National Eating Disorders Association
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The UK clothing company John Lewis recently announced a plan to remove gender labels on their children’s clothing. This decision was met with a large amount of controversy, with many people supporting the decision and others criticizing it. Overall, however, the move is a step in the right direction of supporting children and their ability to express themselves as they choose. 

It was my senior year of high school. I had spent countless weekends traveling up and down the east coast, auditioning for dance departments at prestigious colleges in the hopes of solidifying a plan for my future. I’d sit in the car, usually with my mom, in the Sunday afternoon traffic, feeling numb. Eventually, the novelty of performing my solo for these schools had worn off. I was exhausted, unenthused, drained. If I couldn’t get through a weekend of dancing, how could I get through the next four years and beyond?

Body positivity is an important part of who I am, since I’ve struggled with body image for most of my life. I came to learn about the body positive movement within the last couple of years, and now, instead of picking apart what I see in the mirror, I am thankful for my body because of all the things it can do. 

On the 20th anniversary of Princess Diana’s death on August 31st, 1997, her legacy is still prevalent in the mental health community. This influence has been dubbed the “Diana Effect,” and is a result of the courage she had to share her story. 

In many cases, trauma can be a trigger for an eating disorder. The Princess of Wales was involved in a complicated marriage with Prince Charles. This, combined with the intense pressure of the media, marked the beginning of the Princess’ struggle with bulimia. 

On August 24, 2017, the State of Illinois enacted Public Act 100-0305, which amends the Illinois Insurance Code to afford greater protection to individuals suffering from eating disorders by expanding the mandatory health insurance coverage available to treat such conditions. The law was introduced as HB 1332 by State Representative Laura Fine (Glenview); and after passage in the Illinois House of Representatives, was sponsored in the Illinois Senate by Senator Jule Morrison (Deerfield).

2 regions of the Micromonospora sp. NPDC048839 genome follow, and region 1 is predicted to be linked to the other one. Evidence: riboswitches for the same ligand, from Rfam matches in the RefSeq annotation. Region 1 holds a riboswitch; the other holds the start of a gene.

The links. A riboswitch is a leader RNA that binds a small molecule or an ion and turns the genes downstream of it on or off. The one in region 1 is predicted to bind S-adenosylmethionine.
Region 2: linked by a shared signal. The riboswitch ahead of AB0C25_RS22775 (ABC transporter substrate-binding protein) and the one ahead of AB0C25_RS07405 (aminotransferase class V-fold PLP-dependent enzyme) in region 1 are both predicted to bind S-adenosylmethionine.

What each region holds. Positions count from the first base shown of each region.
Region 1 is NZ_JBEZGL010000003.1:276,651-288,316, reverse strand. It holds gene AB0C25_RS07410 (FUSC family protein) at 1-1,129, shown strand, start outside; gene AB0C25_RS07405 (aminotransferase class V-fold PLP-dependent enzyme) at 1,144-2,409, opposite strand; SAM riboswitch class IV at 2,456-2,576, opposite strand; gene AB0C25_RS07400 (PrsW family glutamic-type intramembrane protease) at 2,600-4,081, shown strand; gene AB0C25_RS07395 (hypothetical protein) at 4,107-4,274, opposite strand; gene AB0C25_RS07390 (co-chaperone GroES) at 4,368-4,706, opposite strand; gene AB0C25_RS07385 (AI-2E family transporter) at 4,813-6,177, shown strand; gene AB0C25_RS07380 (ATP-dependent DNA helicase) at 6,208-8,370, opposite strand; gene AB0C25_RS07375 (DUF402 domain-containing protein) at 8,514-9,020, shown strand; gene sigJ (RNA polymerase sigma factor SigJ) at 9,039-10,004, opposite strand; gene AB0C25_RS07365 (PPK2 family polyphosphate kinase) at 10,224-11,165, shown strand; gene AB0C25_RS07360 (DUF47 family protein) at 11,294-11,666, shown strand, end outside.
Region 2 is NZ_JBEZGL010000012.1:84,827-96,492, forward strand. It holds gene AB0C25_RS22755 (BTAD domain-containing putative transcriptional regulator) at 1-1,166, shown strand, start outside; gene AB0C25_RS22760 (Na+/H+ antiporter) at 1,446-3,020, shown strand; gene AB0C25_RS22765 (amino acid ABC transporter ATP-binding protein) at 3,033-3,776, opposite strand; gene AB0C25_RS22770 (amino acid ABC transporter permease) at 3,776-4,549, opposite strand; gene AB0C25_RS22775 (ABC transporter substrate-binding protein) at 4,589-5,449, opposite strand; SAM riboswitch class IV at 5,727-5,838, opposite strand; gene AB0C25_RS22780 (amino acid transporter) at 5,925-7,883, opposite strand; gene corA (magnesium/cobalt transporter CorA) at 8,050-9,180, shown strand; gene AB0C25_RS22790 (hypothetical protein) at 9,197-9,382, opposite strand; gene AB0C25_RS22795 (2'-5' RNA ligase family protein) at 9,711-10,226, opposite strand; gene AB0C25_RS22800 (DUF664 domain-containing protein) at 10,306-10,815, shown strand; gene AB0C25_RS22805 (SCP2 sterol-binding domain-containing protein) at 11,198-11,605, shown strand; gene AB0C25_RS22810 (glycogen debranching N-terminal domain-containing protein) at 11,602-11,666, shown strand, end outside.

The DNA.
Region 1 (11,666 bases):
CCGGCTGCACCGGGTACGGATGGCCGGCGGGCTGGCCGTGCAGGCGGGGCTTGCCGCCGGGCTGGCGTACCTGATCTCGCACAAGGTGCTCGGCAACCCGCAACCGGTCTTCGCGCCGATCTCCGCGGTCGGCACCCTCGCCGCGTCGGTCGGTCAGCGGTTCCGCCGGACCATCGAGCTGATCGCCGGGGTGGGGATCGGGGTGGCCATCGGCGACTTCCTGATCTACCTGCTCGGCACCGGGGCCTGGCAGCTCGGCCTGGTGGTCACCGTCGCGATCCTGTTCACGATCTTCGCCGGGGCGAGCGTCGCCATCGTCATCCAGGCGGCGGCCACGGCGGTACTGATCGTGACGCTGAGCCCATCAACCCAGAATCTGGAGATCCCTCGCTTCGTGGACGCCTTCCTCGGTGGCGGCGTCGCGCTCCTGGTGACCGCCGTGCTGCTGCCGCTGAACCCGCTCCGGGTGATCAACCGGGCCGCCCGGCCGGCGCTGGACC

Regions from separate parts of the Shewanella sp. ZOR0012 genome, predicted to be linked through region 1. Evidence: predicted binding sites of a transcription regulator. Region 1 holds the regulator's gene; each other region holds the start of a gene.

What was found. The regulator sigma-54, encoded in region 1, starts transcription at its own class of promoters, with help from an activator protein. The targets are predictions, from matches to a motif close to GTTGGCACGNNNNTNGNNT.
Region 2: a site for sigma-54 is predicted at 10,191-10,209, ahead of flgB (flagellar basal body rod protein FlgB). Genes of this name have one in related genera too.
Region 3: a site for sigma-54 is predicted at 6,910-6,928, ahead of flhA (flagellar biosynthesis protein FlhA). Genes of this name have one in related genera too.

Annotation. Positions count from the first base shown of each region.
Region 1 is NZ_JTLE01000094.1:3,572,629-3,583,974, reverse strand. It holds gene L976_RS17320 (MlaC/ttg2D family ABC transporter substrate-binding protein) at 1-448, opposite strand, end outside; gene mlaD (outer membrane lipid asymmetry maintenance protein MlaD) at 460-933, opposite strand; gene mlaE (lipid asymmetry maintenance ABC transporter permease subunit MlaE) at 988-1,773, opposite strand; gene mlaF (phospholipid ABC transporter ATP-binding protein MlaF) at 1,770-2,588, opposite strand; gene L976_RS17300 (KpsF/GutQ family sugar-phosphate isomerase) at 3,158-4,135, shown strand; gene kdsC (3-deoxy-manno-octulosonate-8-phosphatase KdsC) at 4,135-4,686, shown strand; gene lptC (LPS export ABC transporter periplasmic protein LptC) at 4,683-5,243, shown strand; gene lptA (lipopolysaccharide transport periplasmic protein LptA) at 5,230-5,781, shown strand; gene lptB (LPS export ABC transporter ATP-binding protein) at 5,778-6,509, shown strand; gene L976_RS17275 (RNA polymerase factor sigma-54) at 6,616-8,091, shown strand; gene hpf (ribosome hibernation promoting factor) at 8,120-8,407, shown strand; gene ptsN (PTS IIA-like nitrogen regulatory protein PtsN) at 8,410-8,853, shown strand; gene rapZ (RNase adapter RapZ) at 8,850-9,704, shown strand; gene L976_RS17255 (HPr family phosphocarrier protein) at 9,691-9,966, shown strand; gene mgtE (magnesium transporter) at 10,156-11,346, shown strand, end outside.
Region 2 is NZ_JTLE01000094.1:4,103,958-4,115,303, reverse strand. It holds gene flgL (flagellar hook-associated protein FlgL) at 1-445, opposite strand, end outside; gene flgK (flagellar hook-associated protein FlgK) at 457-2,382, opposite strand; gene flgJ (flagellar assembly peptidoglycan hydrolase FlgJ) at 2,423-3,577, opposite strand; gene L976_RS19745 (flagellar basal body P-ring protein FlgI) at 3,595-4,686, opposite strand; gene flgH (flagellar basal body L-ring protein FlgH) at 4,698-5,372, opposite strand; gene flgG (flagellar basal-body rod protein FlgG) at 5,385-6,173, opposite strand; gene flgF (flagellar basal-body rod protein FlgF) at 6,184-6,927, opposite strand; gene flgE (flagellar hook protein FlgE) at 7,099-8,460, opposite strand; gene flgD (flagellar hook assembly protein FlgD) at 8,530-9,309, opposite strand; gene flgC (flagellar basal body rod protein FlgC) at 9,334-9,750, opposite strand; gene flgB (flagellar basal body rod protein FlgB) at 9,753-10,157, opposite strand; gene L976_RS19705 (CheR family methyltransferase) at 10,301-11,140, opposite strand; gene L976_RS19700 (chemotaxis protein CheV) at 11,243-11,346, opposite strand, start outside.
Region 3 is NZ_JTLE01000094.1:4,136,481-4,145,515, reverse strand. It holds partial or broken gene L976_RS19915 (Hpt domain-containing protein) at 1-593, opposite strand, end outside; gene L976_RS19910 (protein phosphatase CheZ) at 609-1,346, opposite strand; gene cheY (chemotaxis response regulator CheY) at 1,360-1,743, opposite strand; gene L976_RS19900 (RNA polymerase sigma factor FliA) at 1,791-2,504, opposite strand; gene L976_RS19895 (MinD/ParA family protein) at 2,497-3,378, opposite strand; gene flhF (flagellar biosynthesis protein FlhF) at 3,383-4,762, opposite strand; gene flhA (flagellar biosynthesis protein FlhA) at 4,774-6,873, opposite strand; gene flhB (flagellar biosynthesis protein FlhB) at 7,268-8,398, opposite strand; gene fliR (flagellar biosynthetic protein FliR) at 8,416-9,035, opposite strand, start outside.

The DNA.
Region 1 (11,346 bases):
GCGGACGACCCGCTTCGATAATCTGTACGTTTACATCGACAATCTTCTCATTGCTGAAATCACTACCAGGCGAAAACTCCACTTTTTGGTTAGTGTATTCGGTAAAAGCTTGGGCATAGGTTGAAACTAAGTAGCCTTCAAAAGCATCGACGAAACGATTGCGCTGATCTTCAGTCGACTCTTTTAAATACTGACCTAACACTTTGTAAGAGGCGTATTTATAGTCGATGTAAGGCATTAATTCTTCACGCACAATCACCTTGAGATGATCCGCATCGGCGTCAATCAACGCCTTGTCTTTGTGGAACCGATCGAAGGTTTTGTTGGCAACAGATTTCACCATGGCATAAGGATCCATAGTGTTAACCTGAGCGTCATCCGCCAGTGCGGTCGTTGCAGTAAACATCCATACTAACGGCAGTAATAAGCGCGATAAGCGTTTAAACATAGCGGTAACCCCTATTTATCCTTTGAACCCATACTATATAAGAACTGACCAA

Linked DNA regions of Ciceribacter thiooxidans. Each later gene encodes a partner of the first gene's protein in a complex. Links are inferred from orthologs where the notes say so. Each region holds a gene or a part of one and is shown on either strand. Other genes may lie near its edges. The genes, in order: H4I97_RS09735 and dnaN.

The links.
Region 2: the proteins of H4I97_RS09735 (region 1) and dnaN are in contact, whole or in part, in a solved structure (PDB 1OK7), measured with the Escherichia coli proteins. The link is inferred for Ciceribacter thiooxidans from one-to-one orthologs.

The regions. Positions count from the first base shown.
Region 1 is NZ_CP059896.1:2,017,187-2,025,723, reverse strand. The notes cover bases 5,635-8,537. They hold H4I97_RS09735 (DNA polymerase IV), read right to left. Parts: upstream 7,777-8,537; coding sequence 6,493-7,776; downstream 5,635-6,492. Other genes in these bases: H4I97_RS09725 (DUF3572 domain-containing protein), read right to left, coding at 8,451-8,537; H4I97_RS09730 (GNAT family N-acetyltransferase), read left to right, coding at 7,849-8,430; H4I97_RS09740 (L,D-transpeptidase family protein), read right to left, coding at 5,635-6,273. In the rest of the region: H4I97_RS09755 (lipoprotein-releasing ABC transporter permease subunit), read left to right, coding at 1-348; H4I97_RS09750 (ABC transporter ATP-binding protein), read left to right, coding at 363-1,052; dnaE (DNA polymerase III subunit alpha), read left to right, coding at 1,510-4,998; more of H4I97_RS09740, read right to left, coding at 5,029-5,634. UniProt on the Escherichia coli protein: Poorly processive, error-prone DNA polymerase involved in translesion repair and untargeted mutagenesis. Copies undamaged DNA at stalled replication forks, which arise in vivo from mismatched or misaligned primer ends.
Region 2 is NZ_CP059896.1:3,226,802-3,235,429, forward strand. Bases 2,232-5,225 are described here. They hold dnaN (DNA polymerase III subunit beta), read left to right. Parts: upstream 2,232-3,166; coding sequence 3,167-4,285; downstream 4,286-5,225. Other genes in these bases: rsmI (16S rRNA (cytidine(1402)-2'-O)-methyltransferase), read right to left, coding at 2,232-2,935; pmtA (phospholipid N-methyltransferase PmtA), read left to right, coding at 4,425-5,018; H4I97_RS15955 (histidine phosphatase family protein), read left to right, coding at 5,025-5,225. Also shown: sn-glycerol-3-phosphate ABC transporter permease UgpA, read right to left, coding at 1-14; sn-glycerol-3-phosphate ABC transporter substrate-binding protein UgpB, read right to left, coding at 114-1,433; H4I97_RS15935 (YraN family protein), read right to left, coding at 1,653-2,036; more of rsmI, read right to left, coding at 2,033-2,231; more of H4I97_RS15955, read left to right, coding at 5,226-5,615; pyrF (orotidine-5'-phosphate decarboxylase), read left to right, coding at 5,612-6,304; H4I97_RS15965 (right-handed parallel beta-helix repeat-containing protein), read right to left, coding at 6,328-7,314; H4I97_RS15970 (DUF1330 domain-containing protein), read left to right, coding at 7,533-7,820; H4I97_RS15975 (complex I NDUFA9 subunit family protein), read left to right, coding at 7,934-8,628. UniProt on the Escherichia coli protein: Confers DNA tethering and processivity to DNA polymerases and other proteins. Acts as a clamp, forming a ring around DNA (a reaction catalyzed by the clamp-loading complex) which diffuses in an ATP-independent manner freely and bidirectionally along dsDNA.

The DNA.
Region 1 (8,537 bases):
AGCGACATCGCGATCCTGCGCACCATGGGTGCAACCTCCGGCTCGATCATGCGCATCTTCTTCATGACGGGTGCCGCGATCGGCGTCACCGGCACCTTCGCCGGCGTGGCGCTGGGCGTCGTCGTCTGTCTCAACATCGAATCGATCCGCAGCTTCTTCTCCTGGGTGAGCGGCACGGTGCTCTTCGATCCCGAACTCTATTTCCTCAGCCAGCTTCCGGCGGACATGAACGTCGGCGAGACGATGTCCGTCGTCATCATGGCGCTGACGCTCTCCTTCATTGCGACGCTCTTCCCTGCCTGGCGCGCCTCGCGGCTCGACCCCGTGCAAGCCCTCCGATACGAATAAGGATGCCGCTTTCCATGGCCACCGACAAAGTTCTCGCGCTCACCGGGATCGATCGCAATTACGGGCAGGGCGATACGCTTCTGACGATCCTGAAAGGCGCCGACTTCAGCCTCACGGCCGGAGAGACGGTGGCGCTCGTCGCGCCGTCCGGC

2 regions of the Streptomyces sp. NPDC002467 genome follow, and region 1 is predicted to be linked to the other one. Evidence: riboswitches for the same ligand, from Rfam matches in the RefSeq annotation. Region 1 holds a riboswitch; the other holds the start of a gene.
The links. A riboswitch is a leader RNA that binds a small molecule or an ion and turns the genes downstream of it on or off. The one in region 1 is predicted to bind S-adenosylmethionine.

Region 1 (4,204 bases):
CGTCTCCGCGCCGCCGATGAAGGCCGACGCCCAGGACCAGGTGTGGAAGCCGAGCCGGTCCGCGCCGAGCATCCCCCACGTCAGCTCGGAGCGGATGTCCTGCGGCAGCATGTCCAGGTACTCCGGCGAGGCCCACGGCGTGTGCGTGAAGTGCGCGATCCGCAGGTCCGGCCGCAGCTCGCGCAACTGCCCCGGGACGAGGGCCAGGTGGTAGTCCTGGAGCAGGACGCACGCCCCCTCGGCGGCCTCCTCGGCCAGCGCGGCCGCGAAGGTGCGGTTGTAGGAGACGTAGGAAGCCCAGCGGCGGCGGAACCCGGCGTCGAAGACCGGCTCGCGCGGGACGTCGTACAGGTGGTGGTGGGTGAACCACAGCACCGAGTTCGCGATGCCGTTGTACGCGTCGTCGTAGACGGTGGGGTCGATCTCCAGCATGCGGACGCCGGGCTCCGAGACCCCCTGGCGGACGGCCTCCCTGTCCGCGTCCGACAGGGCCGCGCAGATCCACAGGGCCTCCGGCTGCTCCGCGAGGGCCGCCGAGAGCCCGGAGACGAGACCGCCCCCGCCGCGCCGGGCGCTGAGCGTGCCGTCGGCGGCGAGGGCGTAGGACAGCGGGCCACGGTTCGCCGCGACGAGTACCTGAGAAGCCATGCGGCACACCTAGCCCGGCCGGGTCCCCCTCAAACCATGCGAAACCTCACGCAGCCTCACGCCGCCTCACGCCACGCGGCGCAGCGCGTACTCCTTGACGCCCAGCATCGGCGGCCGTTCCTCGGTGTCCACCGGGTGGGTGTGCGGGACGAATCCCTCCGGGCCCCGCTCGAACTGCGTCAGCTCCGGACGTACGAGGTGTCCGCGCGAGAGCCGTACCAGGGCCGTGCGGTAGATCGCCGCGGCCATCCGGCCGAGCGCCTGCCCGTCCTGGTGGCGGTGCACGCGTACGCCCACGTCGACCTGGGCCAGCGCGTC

After MTV’s Video Music Awards on Sunday, a speech given by Pink has gone viral as an inspiration to young girls everywhere, as well as an example for parents. Amongst the political statements that were trending throughout the evening, Pink’s acceptance speech for the Video Vanguard Award was a refreshing reminder of the importance of positive body image. 

Many of us from minority communities, whether it be our race/ethnicity, sexual orientation/gender identity, foreign/immigration status, or any other such factor, share an unfortunately common experience moving through the world: being the only one of your group in a room.

This “room” may be a classroom, a waiting room, a workplace, a party or event, or even a terminal at an airport. It doesn’t really matter what the context is, the experience remains the same.  

“Let’s go out to eat.” The words immediately used to trigger a thousand thoughts. Which excuse do I use this time? Do I have homework? Am I busy? Maybe I don’t feel well? Or maybe this time I should just go so no one gets suspicious? 

Those were only a very few of the thoughts that went through my head when someone would ask me to go out to eat when I was in the darkest place of my eating disorder.

Just like every other human emotion and experience, eating disorders are full of color, chemicals, and different combinations. No two experiences are the same.

I am a self-described overachieving perfectionist, who has cared far too much about everything my entire life. The expectations of my generation are that you’ll be brilliant at everything and it’s terribly important to look wonderful. I have always tackled numerous projects and tasks that would prove me worthy of respect and admiration amongst my family, friends, acquaintances, and society. 

My adolescence and teenage years were rocky, to say the least. 

On the surface, I fought to project an image of a person in control, a person who strived for perfection: I was the valedictorian of my high school class, I studied at Brown University, and I maintained plenty of friendships. 

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